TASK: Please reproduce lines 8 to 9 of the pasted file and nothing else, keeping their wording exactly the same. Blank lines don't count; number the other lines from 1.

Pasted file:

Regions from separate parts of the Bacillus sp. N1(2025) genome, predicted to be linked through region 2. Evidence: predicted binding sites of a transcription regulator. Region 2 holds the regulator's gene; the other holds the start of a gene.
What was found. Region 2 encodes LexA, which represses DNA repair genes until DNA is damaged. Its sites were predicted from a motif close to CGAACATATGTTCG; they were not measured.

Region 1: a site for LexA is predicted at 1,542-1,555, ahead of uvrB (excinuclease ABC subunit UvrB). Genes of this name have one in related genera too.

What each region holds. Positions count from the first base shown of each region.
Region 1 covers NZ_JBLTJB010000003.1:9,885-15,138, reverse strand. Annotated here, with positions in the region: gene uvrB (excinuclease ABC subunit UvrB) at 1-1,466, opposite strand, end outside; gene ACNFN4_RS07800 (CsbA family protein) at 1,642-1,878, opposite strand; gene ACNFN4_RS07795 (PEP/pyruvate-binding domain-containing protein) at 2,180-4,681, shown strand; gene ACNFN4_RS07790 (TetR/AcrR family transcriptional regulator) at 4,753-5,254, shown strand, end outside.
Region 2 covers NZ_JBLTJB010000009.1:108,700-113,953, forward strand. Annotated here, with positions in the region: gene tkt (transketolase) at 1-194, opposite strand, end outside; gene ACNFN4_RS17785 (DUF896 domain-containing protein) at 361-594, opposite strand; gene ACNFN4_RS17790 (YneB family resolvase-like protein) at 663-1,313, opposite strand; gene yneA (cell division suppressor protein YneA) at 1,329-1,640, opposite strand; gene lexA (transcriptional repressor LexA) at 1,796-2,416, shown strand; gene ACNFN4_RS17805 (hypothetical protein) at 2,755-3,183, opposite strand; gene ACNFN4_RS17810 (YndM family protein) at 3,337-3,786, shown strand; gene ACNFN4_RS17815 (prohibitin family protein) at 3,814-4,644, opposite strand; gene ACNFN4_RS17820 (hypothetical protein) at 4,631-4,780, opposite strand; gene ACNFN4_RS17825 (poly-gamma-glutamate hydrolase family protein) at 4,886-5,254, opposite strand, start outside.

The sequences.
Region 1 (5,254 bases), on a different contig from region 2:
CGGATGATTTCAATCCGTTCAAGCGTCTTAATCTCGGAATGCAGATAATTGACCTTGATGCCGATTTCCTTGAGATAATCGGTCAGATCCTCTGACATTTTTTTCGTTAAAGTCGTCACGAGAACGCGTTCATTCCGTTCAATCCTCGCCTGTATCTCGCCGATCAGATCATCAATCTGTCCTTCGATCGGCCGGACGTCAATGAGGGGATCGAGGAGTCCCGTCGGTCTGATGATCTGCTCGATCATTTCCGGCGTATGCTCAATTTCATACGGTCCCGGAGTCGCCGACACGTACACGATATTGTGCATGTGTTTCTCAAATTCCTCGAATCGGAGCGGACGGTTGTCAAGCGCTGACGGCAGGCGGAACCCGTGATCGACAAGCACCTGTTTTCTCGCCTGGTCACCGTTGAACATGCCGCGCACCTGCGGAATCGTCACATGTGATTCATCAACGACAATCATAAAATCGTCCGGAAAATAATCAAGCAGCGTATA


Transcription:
Region 1 (5,254 bases), on a different contig from region 2:
CGGATGATTTCAATCCGTTCAAGCGTCTTAATCTCGGAATGCAGATAATTGACCTTGATGCCGATTTCCTTGAGATAATCGGTCAGATCCTCTGACATTTTTTTCGTTAAAGTCGTCACGAGAACGCGTTCATTCCGTTCAATCCTCGCCTGTATCTCGCCGATCAGATCATCAATCTGTCCTTCGATCGGCCGGACGTCAATGAGGGGATCGAGGAGTCCCGTCGGTCTGATGATCTGCTCGATCATTTCCGGCGTATGCTCAATTTCATACGGTCCCGGAGTCGCCGACACGTACACGATATTGTGCATGTGTTTCTCAAATTCCTCGAATCGGAGCGGACGGTTGTCAAGCGCTGACGGCAGGCGGAACCCGTGATCGACAAGCACCTGTTTTCTCGCCTGGTCACCGTTGAACATGCCGCGCACCTGCGGAATCGTCACATGTGATTCATCAACGACAATCATAAAATCGTCCGGAAAATAATCAAGCAGCGTATA